So came our revolution with Vatican II.  It's interesting to read this paragraph from Musicam Sacram of 1967 now in the light of all this.

The following come under the title of sacred music here: Gregorian chant, sacred polyphony in its various forms ancient and modern, sacred music for the organ and other approved instruments, and sacred popular music, be it liturgical or simply religious.  

Like many elements of the Vatican II reform, I do not think the Council fathers (and they were emphatically all "fathers") had any idea the kind of musical revolution that was about to take place.  Just as not all expected Latin to be completely replaced by the vernacular, so the documents rather assume that Gregorian chant is not going to be completely replaced, especially not in the way it was.

And what came out of it?  First came the music of the likes of Lucien Diess and Gelineau, that seems to me to have grown out of the old tradition without missing a beat: chant based, scripturally based, very vocal; then there were hymns, many borrowed from other communions; then there was the folk style, especially here in the States, starting with the F.E.L. era of Ray Repp and Joe Wise et al.  Since then we've gone places that no-one ever dreamed of, and I think every kind of music that could have been tried has been tried.  (I've tried much of it personally, and, yes, I even played bass at a Polka Mass.)

Any working liturgical musician knows that there is a mountain of music available now.  (I get a headache every time I see a catalogue come in!)  But still, this is as it should be.  We are still in the stage of experimentation; we're still learning how to sing this new rite, learning how to sing it in our own language, and then, on top of that, learning how to sing it in our own musical language––and we haven't necessarily even discovered our musical language yet or, shall I say, I fear we have already grown comfortable with a mediocre language, a limited palette.  That's what I want to really focus on now: musical language, and expanding our musical vocabulary, our sonic palette.  How do we do that?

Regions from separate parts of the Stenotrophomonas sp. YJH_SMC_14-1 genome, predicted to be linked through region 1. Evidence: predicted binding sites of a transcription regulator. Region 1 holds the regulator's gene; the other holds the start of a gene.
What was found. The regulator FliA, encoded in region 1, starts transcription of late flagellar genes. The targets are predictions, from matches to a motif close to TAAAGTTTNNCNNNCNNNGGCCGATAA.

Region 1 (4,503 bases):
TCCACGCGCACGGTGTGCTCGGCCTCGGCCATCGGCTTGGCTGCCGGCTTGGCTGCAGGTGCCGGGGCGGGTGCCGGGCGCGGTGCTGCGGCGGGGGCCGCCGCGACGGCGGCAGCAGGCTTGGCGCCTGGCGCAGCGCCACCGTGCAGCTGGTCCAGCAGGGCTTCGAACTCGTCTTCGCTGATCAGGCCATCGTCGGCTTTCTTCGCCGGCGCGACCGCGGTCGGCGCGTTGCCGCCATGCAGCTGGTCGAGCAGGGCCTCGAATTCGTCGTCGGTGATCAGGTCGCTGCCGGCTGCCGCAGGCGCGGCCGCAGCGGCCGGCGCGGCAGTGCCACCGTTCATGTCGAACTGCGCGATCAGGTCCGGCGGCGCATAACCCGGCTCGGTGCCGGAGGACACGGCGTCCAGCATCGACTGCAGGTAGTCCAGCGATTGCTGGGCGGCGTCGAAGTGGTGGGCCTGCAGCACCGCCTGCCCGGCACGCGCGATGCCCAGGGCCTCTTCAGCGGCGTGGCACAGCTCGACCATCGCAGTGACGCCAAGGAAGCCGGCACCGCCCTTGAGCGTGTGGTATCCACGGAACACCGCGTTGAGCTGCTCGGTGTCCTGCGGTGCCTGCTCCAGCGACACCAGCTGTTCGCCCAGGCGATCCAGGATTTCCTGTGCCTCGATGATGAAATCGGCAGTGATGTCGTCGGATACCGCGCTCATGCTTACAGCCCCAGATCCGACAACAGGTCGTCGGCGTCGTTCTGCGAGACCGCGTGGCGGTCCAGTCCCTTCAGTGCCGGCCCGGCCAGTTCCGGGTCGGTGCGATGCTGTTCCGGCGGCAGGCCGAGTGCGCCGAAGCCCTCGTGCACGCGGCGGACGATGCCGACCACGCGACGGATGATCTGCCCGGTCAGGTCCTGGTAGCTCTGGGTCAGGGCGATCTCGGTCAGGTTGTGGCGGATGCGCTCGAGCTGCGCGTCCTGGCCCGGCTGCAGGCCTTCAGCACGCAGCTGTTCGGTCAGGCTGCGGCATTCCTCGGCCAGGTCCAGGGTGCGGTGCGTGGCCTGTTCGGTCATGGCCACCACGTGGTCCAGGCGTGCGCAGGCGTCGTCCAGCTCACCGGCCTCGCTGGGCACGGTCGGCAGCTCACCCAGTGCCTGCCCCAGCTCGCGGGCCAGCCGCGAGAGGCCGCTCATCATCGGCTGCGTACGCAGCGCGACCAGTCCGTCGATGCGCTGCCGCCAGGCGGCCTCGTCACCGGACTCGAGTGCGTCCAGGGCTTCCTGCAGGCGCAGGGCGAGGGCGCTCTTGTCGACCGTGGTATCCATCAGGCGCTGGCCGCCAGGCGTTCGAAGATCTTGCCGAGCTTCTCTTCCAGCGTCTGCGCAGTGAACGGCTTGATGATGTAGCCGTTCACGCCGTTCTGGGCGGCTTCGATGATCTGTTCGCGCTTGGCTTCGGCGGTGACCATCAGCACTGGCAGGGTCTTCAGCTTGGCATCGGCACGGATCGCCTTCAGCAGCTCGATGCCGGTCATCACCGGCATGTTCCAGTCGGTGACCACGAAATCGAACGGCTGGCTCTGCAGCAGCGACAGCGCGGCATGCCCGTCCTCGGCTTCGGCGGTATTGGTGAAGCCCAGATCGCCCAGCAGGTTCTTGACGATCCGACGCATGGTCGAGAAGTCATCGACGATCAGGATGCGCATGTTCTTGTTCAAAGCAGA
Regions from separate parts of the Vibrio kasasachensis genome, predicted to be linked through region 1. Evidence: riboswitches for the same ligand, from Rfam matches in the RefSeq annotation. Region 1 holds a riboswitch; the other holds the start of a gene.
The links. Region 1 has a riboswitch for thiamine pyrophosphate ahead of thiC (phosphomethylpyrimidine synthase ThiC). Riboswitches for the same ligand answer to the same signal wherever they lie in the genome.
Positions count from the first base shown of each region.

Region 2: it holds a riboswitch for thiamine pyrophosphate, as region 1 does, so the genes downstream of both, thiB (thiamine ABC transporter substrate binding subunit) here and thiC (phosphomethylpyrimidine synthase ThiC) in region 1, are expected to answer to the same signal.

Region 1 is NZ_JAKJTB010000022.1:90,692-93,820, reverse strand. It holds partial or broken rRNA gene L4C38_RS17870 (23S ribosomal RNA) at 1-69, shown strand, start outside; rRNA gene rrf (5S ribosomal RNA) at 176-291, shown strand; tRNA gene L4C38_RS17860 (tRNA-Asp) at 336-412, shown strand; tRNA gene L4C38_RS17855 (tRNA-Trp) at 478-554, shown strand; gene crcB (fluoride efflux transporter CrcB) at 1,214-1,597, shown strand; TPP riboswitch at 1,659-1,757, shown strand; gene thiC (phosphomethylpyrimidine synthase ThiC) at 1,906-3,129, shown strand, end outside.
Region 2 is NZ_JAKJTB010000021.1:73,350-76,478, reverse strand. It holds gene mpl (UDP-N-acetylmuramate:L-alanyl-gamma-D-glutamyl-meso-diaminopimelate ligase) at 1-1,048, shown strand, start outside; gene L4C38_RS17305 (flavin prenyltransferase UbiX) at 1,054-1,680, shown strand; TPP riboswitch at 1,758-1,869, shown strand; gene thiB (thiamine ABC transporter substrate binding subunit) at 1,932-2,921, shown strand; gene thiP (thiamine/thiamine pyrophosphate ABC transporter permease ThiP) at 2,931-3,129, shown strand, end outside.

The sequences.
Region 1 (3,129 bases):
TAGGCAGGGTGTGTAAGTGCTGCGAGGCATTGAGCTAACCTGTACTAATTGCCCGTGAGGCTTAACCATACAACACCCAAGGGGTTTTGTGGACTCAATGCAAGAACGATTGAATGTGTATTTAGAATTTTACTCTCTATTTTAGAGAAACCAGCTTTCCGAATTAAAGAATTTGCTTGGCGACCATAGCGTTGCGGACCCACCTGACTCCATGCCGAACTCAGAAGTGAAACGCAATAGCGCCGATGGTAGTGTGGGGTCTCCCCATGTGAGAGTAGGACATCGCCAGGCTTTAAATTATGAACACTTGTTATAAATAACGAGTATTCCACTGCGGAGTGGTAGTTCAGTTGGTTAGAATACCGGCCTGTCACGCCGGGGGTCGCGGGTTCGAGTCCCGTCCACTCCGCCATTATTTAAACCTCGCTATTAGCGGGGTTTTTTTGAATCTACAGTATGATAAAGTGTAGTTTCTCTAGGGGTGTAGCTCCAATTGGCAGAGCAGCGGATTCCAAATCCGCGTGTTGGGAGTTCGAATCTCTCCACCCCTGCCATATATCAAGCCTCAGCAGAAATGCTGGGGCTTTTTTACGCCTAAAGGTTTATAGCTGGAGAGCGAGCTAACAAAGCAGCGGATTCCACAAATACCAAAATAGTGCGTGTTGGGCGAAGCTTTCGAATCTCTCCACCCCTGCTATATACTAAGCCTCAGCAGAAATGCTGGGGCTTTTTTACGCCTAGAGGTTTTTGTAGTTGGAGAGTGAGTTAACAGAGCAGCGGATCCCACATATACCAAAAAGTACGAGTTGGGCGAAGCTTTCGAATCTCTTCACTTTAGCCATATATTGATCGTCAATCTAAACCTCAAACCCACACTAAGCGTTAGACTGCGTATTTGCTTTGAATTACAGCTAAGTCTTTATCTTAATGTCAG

I see our task as (at least) three fold: first, to go back to the basics of what the church challenged us to from the beginning; second, to sift through what is there and find out what is emerging that is sound liturgical-musically; and third, to find the soft spots.  Let’s take those one at a time.

First: go back to the basics of what the church challenged of us from the beginning.  Let me tell you why I think this is important.  I am merely echoing the words of Bishop Trautman here, who confirmed what I had been afraid of: we're in danger of backsliding now.  The euphoria of Vatican II has ended and as it fades in time, one wonders if it is also fading in influence.  In the current talk about “reforming the reform” there seems to be a pullback from liturgical principles, a lessening of collaboration, a return to devotionalism rather than worship.  Even in recent official liturgical documents there are signs that seem to call us back to a liturgical piety and theology prior to Vatican II.  And yet liturgical renewal hasn’t even happened yet in many parishes!

I recently read a book that was handed on to me by a priest friend of mine who is very involved in youth ministry on a national level.  It’s called "The New Faithful", and the subtitle tells you exactly what it is about: "Why Young Adults Are Embracing Christian Orthodoxy".   The author reports about a whole new generation of young people returning to orthodoxy, with its accompanying conservatism and traditionalism.  She writes that these new faithful tend to embrace Eucharistic adoration and Marian devotions, for example.  The interesting thing to note also is that she makes the point that many of these young people are attracted to combining contemporary worship with traditional teachings, so rock and pop music, charismatic praise songs and contemporary Christian music.  I see a danger here––note: I'm not accusing, I'm just saying there is a danger––that if we combine this trend with the textual and musical clichè that is often found in contemporary or “pop” music, that our music could become devotional again rather than liturgical, the 21st century version of "On This Day O Beautiful Mother".  So that’s one warning shot I want to shoot across the bow.  The other thing I kept noting was how odd it sounded for her to refer to the “Vatican II generation” as opposed to the “new orthodox.”  Vatican II is not a generation; it was an ecumenical council of the church.  It is orthodoxy.  I want to say about Vatican II what others have said about Christianity in general: it's not that it has been tried and found wanting; it hasn't been tried yet.  Musically, I think that's because we are still collecting our working materials.